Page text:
Objective. Flickering visual stimulation is known to evoke rhythmic oscillations in the electroencephalographic (EEG) activity, called steady-state visually evoked potentials (SSVEP). The presence of harmonic components in the EEG signals during SSVEP suggests the non-linearity of the visual-system response to rhythmic stimulation, but the nature of this behavior has not been deeply understood. The aim of this study is the quantitative evaluation and characterization of this non-linear phenomenon and its interference with the physiological alpha rhythm by means of spectral and higher order spectral analysis. Approach. EEG signals were acquired in a group of 12 healthy subjects during a pattern-reversal stimulation protocol at three different driving frequencies (7.5 Hz, 15 Hz and 24 Hz). Spectral power values were estimated, after Laplacian spatial filtering, to quantitatively evaluate the changes in the power of the individual alpha and stimulation frequencies related harmonic components. Bicoherence measure were employed to assess the presence of quadratic phase coupling (QPC) at each channel location. Main results. Our analysis confirmed a strong non-linear response to the rhythmic stimulus principally over the parieto-occipital channel locations and a simultaneous significant alpha power suppression during 7.5 Hz and 15 Hz stimulation. A prominent sub-harmonic component characterized the resonance behavior of the 24 Hz stimulation. Significance. The findings presented suggest that bicoherence is a useful tool for the identification of QPC interactions between stimulus-related frequency components within the same signal and the characterization of the non-linearity of SSVEP-induced harmonics generation. In addition, the applied methodology demonstrates the presence of coupled EEG rhythms (harmonics of the main oscillation) both in resting condition and during stimulation, with different characteristics in the distinct brain areas.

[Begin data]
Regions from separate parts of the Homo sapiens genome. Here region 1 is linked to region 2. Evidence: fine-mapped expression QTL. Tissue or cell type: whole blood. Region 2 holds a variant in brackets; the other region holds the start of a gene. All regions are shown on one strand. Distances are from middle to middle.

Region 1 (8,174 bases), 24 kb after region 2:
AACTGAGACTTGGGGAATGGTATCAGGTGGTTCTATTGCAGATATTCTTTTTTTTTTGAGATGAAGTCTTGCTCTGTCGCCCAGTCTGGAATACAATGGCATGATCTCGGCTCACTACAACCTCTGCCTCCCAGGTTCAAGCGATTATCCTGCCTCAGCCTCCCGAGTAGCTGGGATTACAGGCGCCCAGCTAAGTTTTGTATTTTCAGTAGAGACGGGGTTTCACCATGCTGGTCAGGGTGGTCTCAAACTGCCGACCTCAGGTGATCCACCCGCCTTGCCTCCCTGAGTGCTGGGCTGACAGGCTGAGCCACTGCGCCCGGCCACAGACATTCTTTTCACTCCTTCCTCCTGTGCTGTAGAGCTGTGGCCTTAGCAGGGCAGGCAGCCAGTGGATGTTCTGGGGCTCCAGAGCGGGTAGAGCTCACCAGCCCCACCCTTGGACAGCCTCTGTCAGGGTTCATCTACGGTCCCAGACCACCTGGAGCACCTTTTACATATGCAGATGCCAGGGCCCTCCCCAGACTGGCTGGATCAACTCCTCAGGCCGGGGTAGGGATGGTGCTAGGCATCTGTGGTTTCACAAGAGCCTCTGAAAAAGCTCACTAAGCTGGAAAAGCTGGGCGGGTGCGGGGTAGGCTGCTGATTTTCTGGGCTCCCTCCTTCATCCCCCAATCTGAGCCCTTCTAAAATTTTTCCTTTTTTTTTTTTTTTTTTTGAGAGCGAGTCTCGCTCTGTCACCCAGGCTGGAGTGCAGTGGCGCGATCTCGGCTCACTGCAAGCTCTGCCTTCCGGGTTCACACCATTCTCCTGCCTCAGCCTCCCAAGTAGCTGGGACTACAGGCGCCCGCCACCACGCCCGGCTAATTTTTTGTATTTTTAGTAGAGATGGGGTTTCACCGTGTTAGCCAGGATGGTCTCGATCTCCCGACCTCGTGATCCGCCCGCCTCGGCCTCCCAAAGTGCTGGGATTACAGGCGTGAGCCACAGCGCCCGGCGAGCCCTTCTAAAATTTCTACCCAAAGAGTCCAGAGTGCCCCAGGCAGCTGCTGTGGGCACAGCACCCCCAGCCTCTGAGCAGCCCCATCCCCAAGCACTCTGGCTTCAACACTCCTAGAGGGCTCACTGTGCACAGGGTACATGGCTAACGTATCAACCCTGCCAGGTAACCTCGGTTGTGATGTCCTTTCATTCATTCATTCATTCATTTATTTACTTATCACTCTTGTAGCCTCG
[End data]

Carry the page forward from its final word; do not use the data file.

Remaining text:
- photic driving
ASJC Scopus subject areas
- Biomedical Engineering
- Cellular and Molecular Neuroscience